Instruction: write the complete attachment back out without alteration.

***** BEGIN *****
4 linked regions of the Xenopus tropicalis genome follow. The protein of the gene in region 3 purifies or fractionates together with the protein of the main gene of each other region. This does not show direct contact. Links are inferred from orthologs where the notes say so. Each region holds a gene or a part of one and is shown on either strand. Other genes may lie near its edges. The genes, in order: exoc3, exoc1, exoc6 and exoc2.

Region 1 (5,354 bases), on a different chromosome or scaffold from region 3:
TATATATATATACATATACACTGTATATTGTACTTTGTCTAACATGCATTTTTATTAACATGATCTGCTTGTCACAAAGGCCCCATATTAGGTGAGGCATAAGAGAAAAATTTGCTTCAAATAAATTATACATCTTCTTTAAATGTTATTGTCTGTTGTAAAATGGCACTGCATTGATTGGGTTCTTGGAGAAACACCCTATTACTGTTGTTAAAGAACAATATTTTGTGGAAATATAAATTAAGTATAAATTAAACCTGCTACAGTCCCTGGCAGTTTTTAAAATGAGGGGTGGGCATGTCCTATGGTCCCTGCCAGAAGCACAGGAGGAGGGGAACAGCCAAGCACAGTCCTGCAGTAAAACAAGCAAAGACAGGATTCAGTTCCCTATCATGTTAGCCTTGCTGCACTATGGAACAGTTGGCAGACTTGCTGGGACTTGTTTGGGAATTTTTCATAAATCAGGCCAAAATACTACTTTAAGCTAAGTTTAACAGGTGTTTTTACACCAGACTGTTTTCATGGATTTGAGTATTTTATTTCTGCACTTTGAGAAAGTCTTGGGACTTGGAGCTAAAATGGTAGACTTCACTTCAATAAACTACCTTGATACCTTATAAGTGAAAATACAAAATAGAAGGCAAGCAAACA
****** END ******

4 linked regions of the Xenopus tropicalis genome follow. The protein of the gene in region 3 purifies or fractionates together with the protein of the main gene of each other region. This does not show direct contact. Links are inferred from orthologs where the notes say so. Each region holds a gene or a part of one and is shown on either strand. Other genes may lie near its edges. The genes, in order: exoc3, exoc1, exoc6 and exoc2.

Region 1 (5,354 bases), on a different chromosome or scaffold from region 3:
TATATATATATACATATACACTGTATATTGTACTTTGTCTAACATGCATTTTTATTAACATGATCTGCTTGTCACAAAGGCCCCATATTAGGTGAGGCATAAGAGAAAAATTTGCTTCAAATAAATTATACATCTTCTTTAAATGTTATTGTCTGTTGTAAAATGGCACTGCATTGATTGGGTTCTTGGAGAAACACCCTATTACTGTTGTTAAAGAACAATATTTTGTGGAAATATAAATTAAGTATAAATTAAACCTGCTACAGTCCCTGGCAGTTTTTAAAATGAGGGGTGGGCATGTCCTATGGTCCCTGCCAGAAGCACAGGAGGAGGGGAACAGCCAAGCACAGTCCTGCAGTAAAACAAGCAAAGACAGGATTCAGTTCCCTATCATGTTAGCCTTGCTGCACTATGGAACAGTTGGCAGACTTGCTGGGACTTGTTTGGGAATTTTTCATAAATCAGGCCAAAATACTACTTTAAGCTAAGTTTAACAGGTGTTTTTACACCAGACTGTTTTCATGGATTTGAGTATTTTATTTCTGCACTTTGAGAAAGTCTTGGGACTTGGAGCTAAAATGGTAGACTTCACTTCAATAAACTACCTTGATACCTTATAAGTGAAAATACAAAATAGAAGGCAAGCAAACA